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British Industrial History

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William Beilby Avery

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William Beilby Avery (1854-1908) of W. and T. Avery

1854 Born in Edgbaston the son of William Henry Avery and his wife Maria Richmond Beilby

1871 Living at Norfolk Road, Edgbaston: William H. Avery (age 58 born Birmingham), Land Owner. Manufacturer employing 233 men and 71 boys and women. With his four children; William B. Avery (age 16 born Edgbaston); Edith E. Avery (age 13 born Edgbaston); Henry J. Avery (age 10 born Edgbaston); and Alice M. Avery (age 9 born Edgbaston). Also his sister-in-law Mary A. Beilby (age 36 Born Edinburgh). Four servants.[1]

1874 His father died but it was not until 1881 that William Beilby Avery and his brother, Henry J. Avery, took control of the business.



1908 Obituary [2]

Sir WILLIAM BEILBY AVERY, Bart., was born in Birmingham in 1854, being the son of the late Mr. W. H. Avery, and nephew of the late Mr. Thomas Avery, proprietors of the firm of W. and T. Avery, weighing-machine makers, of Birmingham.

On the death of his father in 1874, the firm passed into the charge of his executors until 1881, when Mr. W. B. Avery (as he then was), in conjunction with his brother, Mr. Henry J. Avery, assumed control of the undertaking, which was steadily developing its operations. At that time the firm employed between 600 and 700 hands, and had works at Mill Lane and West Bromwich. As these became too small the Soho Foundry was acquired.

In 1891 the business was converted into a private company, and in 1894 into a public company, shortly after which he retired from active participation in the work of the firm, though he retained a seat on the board of directors, and Mr. W. E. Hipkins became managing director.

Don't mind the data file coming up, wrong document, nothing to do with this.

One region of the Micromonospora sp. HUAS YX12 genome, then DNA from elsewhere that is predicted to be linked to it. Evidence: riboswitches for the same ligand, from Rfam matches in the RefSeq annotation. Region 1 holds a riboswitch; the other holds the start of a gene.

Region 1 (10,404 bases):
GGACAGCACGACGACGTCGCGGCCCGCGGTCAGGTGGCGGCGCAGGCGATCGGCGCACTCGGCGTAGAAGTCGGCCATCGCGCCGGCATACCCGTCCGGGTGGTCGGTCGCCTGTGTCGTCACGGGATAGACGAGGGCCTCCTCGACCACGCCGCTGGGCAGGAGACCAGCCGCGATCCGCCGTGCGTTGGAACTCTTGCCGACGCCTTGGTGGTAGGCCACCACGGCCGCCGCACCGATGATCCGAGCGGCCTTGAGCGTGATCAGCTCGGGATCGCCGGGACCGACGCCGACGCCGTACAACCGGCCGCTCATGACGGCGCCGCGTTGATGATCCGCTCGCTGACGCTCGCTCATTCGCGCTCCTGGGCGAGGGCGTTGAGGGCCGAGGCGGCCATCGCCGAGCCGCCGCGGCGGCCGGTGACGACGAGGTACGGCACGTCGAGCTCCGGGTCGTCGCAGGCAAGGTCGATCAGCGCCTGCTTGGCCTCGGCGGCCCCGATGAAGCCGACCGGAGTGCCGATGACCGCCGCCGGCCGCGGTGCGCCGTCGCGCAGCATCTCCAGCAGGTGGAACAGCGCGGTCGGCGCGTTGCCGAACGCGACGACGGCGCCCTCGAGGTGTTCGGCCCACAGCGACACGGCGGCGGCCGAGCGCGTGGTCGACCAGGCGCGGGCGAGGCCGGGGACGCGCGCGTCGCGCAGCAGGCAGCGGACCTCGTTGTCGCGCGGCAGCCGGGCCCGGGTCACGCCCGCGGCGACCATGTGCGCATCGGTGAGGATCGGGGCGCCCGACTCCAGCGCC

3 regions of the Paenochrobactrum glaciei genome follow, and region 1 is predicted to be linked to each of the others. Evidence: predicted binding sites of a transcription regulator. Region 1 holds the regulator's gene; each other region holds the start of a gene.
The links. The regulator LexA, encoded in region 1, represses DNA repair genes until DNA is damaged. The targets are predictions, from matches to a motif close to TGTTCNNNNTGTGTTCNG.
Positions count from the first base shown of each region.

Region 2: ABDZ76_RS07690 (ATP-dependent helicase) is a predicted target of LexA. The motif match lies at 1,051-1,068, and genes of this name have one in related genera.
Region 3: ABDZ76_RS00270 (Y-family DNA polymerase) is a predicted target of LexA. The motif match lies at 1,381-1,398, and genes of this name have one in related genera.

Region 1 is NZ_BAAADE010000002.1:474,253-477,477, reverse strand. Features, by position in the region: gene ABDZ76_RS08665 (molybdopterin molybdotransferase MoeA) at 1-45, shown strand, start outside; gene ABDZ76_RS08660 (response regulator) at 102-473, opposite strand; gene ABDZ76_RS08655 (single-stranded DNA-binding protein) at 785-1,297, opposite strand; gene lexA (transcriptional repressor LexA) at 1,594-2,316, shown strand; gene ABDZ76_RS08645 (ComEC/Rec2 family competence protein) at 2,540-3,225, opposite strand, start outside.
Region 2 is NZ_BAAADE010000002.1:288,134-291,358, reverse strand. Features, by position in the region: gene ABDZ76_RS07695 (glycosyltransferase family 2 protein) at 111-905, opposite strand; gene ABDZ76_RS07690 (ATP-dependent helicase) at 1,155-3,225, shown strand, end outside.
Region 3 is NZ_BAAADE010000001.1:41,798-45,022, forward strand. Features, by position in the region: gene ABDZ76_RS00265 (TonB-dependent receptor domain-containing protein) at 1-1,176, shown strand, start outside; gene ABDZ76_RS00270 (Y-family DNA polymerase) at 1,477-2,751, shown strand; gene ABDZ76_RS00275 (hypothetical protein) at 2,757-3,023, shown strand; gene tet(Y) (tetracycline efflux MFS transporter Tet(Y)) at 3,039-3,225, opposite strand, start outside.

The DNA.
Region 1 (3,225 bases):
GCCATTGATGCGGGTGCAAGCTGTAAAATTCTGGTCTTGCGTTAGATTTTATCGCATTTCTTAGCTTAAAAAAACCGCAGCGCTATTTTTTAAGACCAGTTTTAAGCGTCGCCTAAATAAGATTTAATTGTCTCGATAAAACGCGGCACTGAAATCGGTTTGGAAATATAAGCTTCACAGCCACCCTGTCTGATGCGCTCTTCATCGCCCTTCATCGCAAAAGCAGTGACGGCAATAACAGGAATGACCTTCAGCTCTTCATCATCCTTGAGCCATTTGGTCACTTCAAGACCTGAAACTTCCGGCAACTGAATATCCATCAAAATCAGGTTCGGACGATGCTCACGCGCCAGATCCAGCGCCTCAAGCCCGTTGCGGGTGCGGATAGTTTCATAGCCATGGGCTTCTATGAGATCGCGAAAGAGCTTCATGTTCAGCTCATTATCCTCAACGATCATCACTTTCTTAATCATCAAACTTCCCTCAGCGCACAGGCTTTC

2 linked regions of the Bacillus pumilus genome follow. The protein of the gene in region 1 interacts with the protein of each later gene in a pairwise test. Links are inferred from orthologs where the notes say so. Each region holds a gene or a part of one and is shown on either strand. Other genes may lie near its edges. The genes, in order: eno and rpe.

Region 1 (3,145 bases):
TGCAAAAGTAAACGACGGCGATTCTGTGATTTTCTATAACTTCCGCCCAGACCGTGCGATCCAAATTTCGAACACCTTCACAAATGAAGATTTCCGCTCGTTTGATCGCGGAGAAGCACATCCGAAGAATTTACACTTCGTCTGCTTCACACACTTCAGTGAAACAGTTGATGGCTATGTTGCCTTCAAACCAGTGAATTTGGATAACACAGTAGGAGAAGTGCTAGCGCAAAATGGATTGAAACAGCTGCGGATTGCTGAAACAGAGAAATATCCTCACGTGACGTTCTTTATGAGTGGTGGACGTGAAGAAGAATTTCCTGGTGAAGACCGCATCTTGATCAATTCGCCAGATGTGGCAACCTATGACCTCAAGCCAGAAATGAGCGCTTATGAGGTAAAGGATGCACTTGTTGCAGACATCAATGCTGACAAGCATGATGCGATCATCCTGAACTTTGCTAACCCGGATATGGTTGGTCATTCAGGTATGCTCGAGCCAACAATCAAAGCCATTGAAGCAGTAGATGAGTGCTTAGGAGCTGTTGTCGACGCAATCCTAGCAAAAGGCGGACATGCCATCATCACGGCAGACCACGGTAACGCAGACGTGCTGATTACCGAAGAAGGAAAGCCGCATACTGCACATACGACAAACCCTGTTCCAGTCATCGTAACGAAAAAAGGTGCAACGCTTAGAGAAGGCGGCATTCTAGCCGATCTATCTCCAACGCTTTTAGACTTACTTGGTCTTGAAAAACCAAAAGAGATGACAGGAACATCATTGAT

During the time he controlled the business he invented many improvements in weighing apparatus, and he was mainly responsible for the passing of the Weights and Measures Act of 1889, which did much towards improving the weighing machines in use in this country and bringing oboist some uniformity in the administration of the previous Act of 1878.

He was a director of the Darracq Motor Car Co., and the Commonwealth Oil Corporation of Australia, and was created a Baronet in 1905.

His death took place at his residence in London on 28th October 1908, at the age of fifty-four.

He became a Member of this Institution in 1897.



Obituary 1908 [3]

. . . His father had died in 1874, but it was not until 1881 that he and his brother, Henry J. Avery, took control of the business of W. and T. Avery, the weighing machine makers. At this time the firm employed between 600 and 700 hands, and had works at Mill-lane and West Bromwich. These becoming too small, the Soho Foundry was acquired. In 1891 the business was converted into a private limited liability company, and in 1894 into a public company, . . . also a director of the United Rhodesian Goldfields, A. Darracq and Co, and the Commonwealth Oil Corporation, Limited. . . . [more]


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